This is why Zen and Advaita teachers traditionally did not set out definitions. I’m not meaning to be anti intellectual here – in fact, one of the best illustrations of this mistake about nonduality I’ve ever seen is in a highly intellectual book by a Zen teacher, Steve Hagen, who has worked as a science and math researcher, “How the World Can Be the Way It Is.”

        Here’s an extremely simple illustration of why our minds fall into the same trap again and again when we try to talk about non duality.

        Remember the old cowboy movies in which the good guy wore a white hat and the bad guy wore a black hat?

        You’ve got a duality now. White hat = good; black hat = bad.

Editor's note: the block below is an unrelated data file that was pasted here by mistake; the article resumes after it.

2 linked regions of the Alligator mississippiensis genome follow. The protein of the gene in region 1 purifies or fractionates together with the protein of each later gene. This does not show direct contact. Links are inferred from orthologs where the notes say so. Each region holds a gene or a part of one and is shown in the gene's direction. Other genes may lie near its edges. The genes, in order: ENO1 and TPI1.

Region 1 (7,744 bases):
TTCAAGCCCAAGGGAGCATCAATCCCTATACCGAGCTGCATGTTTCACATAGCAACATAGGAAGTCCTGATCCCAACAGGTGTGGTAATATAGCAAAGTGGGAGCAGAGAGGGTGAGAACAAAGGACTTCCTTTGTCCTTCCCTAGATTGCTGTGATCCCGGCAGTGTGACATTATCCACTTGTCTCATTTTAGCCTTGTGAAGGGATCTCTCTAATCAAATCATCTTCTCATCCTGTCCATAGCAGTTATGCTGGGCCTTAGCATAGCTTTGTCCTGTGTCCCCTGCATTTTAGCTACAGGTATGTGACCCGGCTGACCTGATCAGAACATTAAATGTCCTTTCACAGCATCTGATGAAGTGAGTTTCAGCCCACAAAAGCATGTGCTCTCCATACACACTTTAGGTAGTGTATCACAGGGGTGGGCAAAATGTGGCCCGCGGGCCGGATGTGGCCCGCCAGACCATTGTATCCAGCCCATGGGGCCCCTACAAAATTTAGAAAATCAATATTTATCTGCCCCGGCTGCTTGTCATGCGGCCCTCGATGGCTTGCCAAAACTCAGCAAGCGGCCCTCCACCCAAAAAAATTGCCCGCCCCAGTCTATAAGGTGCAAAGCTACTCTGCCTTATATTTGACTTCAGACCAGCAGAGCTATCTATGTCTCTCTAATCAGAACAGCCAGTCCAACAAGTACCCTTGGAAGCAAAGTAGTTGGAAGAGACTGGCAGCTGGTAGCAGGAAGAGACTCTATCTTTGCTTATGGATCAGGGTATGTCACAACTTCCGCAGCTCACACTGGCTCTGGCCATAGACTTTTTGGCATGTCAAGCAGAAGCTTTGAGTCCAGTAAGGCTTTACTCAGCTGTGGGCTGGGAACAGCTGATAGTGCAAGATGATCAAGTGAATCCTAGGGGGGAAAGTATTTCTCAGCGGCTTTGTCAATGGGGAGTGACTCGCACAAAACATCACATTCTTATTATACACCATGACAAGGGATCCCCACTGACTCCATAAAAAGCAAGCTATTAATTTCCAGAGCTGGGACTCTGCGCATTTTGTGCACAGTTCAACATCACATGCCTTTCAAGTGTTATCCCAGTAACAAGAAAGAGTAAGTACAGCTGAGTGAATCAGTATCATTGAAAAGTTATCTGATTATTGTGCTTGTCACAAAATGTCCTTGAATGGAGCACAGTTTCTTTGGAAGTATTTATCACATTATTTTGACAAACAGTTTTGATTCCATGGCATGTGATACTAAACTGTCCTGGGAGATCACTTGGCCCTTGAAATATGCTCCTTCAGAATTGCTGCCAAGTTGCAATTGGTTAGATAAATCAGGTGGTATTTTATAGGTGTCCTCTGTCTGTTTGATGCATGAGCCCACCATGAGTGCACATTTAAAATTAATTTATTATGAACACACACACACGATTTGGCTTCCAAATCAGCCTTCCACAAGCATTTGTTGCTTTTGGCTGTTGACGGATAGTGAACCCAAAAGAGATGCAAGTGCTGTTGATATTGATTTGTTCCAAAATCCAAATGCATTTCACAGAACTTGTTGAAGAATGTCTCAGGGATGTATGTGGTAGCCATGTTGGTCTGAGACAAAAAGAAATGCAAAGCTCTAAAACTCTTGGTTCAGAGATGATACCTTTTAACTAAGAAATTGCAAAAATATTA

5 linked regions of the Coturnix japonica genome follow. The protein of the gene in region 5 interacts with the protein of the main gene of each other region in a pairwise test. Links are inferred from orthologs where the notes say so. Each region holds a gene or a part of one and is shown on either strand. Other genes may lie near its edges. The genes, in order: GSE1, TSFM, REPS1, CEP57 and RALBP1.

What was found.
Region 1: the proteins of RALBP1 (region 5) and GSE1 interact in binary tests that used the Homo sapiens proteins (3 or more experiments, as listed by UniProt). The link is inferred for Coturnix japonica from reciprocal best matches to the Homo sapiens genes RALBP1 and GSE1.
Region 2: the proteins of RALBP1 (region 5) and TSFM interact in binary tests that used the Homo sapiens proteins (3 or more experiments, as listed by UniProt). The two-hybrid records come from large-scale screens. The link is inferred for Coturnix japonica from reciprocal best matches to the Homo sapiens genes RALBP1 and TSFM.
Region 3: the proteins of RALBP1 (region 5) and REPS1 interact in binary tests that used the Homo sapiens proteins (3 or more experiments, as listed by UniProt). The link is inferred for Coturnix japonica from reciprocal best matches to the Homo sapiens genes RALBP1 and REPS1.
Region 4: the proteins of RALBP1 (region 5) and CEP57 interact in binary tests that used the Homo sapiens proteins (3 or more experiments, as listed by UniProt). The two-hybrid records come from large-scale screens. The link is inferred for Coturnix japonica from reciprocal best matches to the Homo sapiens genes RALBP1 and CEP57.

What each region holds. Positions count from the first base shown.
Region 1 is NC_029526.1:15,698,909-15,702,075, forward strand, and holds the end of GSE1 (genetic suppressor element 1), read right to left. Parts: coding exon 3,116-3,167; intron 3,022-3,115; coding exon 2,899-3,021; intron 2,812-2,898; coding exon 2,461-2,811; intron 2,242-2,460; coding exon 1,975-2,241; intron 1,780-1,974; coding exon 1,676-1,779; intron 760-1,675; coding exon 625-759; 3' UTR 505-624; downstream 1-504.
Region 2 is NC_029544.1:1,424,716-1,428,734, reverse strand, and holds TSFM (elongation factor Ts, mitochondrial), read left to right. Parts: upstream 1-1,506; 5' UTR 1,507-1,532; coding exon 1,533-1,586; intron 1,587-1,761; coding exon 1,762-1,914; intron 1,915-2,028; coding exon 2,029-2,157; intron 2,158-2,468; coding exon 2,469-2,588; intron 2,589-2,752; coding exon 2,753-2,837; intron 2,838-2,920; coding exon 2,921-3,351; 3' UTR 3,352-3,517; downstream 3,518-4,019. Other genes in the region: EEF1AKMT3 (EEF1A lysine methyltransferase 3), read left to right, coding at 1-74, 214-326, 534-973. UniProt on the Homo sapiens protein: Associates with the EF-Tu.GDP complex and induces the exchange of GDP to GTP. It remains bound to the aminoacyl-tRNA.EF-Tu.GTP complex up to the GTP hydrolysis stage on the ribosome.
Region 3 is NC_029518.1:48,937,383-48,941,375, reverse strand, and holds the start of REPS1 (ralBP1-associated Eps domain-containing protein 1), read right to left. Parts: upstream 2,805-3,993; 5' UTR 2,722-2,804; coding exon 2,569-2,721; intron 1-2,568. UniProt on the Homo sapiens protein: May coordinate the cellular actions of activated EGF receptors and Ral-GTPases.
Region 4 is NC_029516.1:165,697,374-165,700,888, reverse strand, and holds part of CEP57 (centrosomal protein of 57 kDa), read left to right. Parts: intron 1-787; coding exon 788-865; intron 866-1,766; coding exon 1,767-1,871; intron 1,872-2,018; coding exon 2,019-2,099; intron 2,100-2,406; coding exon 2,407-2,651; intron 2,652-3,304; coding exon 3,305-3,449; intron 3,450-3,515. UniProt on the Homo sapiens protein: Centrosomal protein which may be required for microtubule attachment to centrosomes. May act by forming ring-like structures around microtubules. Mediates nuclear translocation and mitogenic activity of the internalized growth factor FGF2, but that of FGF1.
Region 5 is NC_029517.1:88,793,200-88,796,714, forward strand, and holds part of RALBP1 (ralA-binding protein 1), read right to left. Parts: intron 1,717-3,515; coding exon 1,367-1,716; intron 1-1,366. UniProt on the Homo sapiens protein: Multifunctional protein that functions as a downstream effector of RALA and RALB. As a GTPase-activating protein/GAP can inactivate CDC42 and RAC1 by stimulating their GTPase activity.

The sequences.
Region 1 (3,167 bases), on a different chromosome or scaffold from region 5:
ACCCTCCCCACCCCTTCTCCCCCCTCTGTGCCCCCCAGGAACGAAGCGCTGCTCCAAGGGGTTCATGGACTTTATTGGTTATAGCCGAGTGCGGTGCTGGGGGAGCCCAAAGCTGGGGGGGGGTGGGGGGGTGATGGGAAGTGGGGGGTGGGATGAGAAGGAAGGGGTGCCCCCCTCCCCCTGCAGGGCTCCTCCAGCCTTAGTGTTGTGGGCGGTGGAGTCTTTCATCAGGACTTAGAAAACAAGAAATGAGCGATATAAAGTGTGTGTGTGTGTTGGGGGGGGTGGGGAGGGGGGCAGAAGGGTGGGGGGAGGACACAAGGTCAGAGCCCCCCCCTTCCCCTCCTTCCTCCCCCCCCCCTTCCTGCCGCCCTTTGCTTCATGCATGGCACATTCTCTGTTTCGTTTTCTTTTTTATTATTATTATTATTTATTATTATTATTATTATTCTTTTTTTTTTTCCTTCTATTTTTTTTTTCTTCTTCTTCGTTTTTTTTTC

Now, how do you get out of the duality?

        Easy, Hagen says: “no hat.”

        Now, if you look closely, you may see for a split second, you’ve just stepped out of duality, but if you aren’t careful, you’ve just set up a new duality:

        Hat = bad, duality

        No hat = good, nonduality.

        So nearly 2000 years ago, Nagarjuna tried to stun the folks who thought Nirvana (the pure awareness experience) was the goal of Buddhism, by saying “Samsara” (the world of duality) = Nirvana.

        But way, is he saying duality is the same thing as nonduality?

        Yes and no (!). It is the “same” but it’s a “sameness” which the mind cannot comprehend. It’s also not the same, in the way that wearing a hat is not the same as not wearing a hat.

        It’s the sound of one hand clapping.

        • Mike Todd

          June 22, 2023 at 2:21 pm

          Hi Don,